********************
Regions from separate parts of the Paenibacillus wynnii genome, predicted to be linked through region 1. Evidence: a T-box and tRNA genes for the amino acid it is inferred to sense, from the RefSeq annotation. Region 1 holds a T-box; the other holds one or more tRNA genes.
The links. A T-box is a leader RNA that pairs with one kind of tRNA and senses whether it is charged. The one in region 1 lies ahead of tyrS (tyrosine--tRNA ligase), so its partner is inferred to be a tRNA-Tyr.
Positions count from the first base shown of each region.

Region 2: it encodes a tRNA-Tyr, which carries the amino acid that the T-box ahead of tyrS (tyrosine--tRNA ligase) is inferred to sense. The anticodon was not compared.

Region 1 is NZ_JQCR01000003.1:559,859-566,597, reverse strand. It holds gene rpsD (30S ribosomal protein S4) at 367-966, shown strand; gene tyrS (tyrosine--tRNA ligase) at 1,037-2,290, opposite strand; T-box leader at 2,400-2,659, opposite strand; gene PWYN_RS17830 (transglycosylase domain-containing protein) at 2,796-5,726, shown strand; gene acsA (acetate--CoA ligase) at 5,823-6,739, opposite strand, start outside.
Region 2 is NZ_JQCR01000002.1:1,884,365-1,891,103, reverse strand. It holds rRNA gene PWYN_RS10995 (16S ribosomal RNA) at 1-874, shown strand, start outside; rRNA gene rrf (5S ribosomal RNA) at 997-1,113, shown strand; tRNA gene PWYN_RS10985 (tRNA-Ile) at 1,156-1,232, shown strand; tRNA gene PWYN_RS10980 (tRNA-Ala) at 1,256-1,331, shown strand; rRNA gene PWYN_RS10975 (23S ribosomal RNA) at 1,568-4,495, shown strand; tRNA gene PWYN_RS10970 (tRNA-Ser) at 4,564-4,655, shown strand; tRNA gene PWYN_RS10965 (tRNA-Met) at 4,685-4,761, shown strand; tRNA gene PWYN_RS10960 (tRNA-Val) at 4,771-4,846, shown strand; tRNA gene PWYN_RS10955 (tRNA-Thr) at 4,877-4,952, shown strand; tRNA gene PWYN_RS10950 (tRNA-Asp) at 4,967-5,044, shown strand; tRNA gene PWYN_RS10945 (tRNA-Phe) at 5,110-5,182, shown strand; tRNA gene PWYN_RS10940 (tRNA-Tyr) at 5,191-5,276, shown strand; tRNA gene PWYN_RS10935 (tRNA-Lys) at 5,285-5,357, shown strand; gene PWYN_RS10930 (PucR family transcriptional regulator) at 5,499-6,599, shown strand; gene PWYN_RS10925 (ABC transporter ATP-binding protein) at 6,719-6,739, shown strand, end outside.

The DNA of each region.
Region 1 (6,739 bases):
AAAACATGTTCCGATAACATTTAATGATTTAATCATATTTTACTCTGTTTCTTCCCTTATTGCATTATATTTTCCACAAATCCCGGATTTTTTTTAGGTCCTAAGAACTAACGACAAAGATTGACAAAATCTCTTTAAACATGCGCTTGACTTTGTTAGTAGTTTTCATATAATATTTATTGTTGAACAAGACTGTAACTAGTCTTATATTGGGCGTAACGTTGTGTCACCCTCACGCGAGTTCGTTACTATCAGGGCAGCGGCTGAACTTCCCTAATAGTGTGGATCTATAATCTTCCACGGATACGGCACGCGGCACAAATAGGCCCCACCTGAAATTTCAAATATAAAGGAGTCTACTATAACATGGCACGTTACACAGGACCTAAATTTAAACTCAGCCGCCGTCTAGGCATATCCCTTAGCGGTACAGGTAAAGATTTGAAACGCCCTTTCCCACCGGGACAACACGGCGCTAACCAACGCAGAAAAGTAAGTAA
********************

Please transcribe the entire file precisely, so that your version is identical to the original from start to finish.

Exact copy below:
Regions from separate parts of the Paenibacillus wynnii genome, predicted to be linked through region 1. Evidence: a T-box and tRNA genes for the amino acid it is inferred to sense, from the RefSeq annotation. Region 1 holds a T-box; the other holds one or more tRNA genes.
The links. A T-box is a leader RNA that pairs with one kind of tRNA and senses whether it is charged. The one in region 1 lies ahead of tyrS (tyrosine--tRNA ligase), so its partner is inferred to be a tRNA-Tyr.
Positions count from the first base shown of each region.

Region 2: it encodes a tRNA-Tyr, which carries the amino acid that the T-box ahead of tyrS (tyrosine--tRNA ligase) is inferred to sense. The anticodon was not compared.

Region 1 is NZ_JQCR01000003.1:559,859-566,597, reverse strand. It holds gene rpsD (30S ribosomal protein S4) at 367-966, shown strand; gene tyrS (tyrosine--tRNA ligase) at 1,037-2,290, opposite strand; T-box leader at 2,400-2,659, opposite strand; gene PWYN_RS17830 (transglycosylase domain-containing protein) at 2,796-5,726, shown strand; gene acsA (acetate--CoA ligase) at 5,823-6,739, opposite strand, start outside.
Region 2 is NZ_JQCR01000002.1:1,884,365-1,891,103, reverse strand. It holds rRNA gene PWYN_RS10995 (16S ribosomal RNA) at 1-874, shown strand, start outside; rRNA gene rrf (5S ribosomal RNA) at 997-1,113, shown strand; tRNA gene PWYN_RS10985 (tRNA-Ile) at 1,156-1,232, shown strand; tRNA gene PWYN_RS10980 (tRNA-Ala) at 1,256-1,331, shown strand; rRNA gene PWYN_RS10975 (23S ribosomal RNA) at 1,568-4,495, shown strand; tRNA gene PWYN_RS10970 (tRNA-Ser) at 4,564-4,655, shown strand; tRNA gene PWYN_RS10965 (tRNA-Met) at 4,685-4,761, shown strand; tRNA gene PWYN_RS10960 (tRNA-Val) at 4,771-4,846, shown strand; tRNA gene PWYN_RS10955 (tRNA-Thr) at 4,877-4,952, shown strand; tRNA gene PWYN_RS10950 (tRNA-Asp) at 4,967-5,044, shown strand; tRNA gene PWYN_RS10945 (tRNA-Phe) at 5,110-5,182, shown strand; tRNA gene PWYN_RS10940 (tRNA-Tyr) at 5,191-5,276, shown strand; tRNA gene PWYN_RS10935 (tRNA-Lys) at 5,285-5,357, shown strand; gene PWYN_RS10930 (PucR family transcriptional regulator) at 5,499-6,599, shown strand; gene PWYN_RS10925 (ABC transporter ATP-binding protein) at 6,719-6,739, shown strand, end outside.

The DNA of each region.
Region 1 (6,739 bases):
AAAACATGTTCCGATAACATTTAATGATTTAATCATATTTTACTCTGTTTCTTCCCTTATTGCATTATATTTTCCACAAATCCCGGATTTTTTTTAGGTCCTAAGAACTAACGACAAAGATTGACAAAATCTCTTTAAACATGCGCTTGACTTTGTTAGTAGTTTTCATATAATATTTATTGTTGAACAAGACTGTAACTAGTCTTATATTGGGCGTAACGTTGTGTCACCCTCACGCGAGTTCGTTACTATCAGGGCAGCGGCTGAACTTCCCTAATAGTGTGGATCTATAATCTTCCACGGATACGGCACGCGGCACAAATAGGCCCCACCTGAAATTTCAAATATAAAGGAGTCTACTATAACATGGCACGTTACACAGGACCTAAATTTAAACTCAGCCGCCGTCTAGGCATATCCCTTAGCGGTACAGGTAAAGATTTGAAACGCCCTTTCCCACCGGGACAACACGGCGCTAACCAACGCAGAAAAGTAAGTAA